Twenty years after his death, Miles Davis continues to be a nearly endless source of musical discoveries. Subtitled “The Bootleg Series, Vol. 1,” the (second) Miles Davis Quintet’s Live in Europe 1967 (Columbia/Legacy) is a three-CD/DVD concert recording featuring Davis, Wayne Shorter, Herbie Hancock, and Tony Williams.
Deceased even longer than Davis, King of Rock Elvis Presley’s 1956 albums Elvis Presley and Elvis, have been reissued as the double disc Legacy edition Elvis Presley (RCA/Legacy). Each album is augmented by a series of hit singles, including “Heartbreak Hotel, “Hound Dog,” “Don’t Be Cruel,” and Love Me Tender,” to name a few.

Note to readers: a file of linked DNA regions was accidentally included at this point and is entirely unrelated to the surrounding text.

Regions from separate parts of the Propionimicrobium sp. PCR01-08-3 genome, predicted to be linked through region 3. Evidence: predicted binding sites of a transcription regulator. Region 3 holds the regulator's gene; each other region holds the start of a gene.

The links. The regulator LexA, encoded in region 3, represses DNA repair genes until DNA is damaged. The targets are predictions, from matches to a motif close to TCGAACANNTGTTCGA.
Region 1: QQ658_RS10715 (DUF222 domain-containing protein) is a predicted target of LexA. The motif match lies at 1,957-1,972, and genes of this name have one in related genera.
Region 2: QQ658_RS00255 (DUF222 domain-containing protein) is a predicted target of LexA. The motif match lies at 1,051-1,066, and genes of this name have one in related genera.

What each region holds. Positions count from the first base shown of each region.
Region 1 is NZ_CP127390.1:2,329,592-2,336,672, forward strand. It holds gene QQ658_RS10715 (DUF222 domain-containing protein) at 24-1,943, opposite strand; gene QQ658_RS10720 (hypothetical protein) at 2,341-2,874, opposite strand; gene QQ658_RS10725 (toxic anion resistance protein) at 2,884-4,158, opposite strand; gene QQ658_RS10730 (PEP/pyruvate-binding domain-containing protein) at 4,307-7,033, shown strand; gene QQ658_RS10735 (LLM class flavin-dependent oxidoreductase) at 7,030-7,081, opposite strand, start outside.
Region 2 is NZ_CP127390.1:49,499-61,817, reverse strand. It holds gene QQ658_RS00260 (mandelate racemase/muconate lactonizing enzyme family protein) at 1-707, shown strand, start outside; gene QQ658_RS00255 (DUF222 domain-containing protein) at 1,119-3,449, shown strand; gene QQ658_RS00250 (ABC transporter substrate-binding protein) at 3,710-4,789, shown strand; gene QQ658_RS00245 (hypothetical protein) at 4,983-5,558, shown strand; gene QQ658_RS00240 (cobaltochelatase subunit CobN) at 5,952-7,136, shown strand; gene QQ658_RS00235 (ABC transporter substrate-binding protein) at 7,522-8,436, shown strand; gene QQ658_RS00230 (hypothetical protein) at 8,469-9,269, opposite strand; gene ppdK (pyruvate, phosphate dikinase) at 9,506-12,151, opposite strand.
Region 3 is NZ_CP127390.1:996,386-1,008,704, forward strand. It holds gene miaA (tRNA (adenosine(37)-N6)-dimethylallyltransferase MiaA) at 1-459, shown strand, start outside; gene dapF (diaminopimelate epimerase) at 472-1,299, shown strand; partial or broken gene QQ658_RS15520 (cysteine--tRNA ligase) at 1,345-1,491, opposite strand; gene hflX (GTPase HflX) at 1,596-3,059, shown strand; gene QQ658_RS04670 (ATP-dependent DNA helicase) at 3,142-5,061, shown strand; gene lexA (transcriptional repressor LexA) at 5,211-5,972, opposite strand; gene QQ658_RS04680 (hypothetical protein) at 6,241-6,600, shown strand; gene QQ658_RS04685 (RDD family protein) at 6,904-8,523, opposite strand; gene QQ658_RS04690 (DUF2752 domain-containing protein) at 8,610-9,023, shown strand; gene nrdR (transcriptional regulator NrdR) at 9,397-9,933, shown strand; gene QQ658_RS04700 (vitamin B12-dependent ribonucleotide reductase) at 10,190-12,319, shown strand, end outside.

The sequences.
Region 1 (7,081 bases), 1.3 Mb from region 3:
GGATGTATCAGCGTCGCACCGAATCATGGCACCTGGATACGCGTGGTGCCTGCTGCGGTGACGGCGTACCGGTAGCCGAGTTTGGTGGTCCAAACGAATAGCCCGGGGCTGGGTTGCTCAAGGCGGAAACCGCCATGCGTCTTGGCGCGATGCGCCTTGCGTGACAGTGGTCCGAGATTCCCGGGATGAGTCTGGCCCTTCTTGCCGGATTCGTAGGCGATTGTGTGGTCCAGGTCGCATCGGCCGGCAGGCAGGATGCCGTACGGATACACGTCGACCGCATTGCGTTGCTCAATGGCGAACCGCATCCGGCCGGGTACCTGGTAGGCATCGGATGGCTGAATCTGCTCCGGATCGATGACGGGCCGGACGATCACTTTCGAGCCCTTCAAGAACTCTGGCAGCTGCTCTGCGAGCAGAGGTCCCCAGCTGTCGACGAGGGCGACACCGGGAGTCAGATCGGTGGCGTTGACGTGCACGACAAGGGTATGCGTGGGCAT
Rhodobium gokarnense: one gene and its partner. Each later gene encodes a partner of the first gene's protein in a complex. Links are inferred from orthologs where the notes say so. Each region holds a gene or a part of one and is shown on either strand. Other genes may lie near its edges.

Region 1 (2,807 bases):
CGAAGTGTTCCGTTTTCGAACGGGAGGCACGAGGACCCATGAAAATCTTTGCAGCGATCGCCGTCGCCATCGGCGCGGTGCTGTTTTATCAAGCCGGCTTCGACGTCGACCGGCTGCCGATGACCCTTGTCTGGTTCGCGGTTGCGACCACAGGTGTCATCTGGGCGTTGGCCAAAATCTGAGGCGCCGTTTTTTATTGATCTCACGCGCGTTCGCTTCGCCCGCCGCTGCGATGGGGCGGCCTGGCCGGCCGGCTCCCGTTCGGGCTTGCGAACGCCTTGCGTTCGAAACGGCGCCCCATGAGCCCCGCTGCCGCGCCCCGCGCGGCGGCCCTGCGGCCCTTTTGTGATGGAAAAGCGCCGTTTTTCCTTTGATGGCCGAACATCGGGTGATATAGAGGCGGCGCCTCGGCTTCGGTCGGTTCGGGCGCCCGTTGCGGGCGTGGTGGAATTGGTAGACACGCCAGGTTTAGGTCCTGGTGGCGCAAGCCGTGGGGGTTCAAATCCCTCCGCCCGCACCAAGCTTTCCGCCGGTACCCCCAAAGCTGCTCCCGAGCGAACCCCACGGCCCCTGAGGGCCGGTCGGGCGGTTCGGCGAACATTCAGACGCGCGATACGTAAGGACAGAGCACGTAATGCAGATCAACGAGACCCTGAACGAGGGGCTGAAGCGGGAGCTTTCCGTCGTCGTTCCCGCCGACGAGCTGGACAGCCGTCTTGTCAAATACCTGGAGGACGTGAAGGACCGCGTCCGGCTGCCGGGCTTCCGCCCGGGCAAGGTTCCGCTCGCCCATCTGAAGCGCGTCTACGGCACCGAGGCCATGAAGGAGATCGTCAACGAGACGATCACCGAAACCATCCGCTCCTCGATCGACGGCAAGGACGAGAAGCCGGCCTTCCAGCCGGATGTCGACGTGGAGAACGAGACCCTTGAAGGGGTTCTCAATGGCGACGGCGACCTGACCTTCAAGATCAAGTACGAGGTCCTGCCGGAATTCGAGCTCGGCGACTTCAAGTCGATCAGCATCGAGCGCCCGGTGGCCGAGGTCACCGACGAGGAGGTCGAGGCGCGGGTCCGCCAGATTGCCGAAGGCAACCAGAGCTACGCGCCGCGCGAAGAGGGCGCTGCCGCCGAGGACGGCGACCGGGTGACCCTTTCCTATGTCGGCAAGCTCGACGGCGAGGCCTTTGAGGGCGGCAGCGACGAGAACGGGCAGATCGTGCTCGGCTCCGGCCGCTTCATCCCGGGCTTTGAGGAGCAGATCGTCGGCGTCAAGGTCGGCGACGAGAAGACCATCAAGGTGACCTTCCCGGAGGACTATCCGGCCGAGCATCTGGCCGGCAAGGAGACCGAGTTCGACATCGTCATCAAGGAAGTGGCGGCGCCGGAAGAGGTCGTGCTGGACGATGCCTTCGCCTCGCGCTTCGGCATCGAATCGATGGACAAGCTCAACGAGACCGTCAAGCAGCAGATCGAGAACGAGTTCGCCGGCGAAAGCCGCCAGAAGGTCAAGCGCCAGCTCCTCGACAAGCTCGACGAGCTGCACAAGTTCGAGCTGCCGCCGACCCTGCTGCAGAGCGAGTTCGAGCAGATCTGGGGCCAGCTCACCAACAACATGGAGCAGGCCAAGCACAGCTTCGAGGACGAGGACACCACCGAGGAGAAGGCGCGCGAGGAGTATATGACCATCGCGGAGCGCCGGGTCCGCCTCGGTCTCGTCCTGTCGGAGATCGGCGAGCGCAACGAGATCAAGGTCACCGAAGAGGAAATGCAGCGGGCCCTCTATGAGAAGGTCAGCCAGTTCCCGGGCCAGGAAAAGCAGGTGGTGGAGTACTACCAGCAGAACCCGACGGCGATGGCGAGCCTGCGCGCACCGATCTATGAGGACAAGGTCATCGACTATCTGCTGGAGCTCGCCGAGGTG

Covering a period that ranges from 1979 to 2009, the double disc The Definitive Chick Corea on Stretch and Concord (Stretch/Concord) features 21 tracks by jazz-fusion pioneer Corea. Incorporating live and studio tracks, this collection features guest musicians such as openly gay vibes legend Gary Burton, as well as Bobby McFerrin, Stanley Clarke, Bela Fleck, Pat Metheny and the late Michael Brecker, among many others.
Gregg Shapiro is a regular contributor to OutSmart magazine.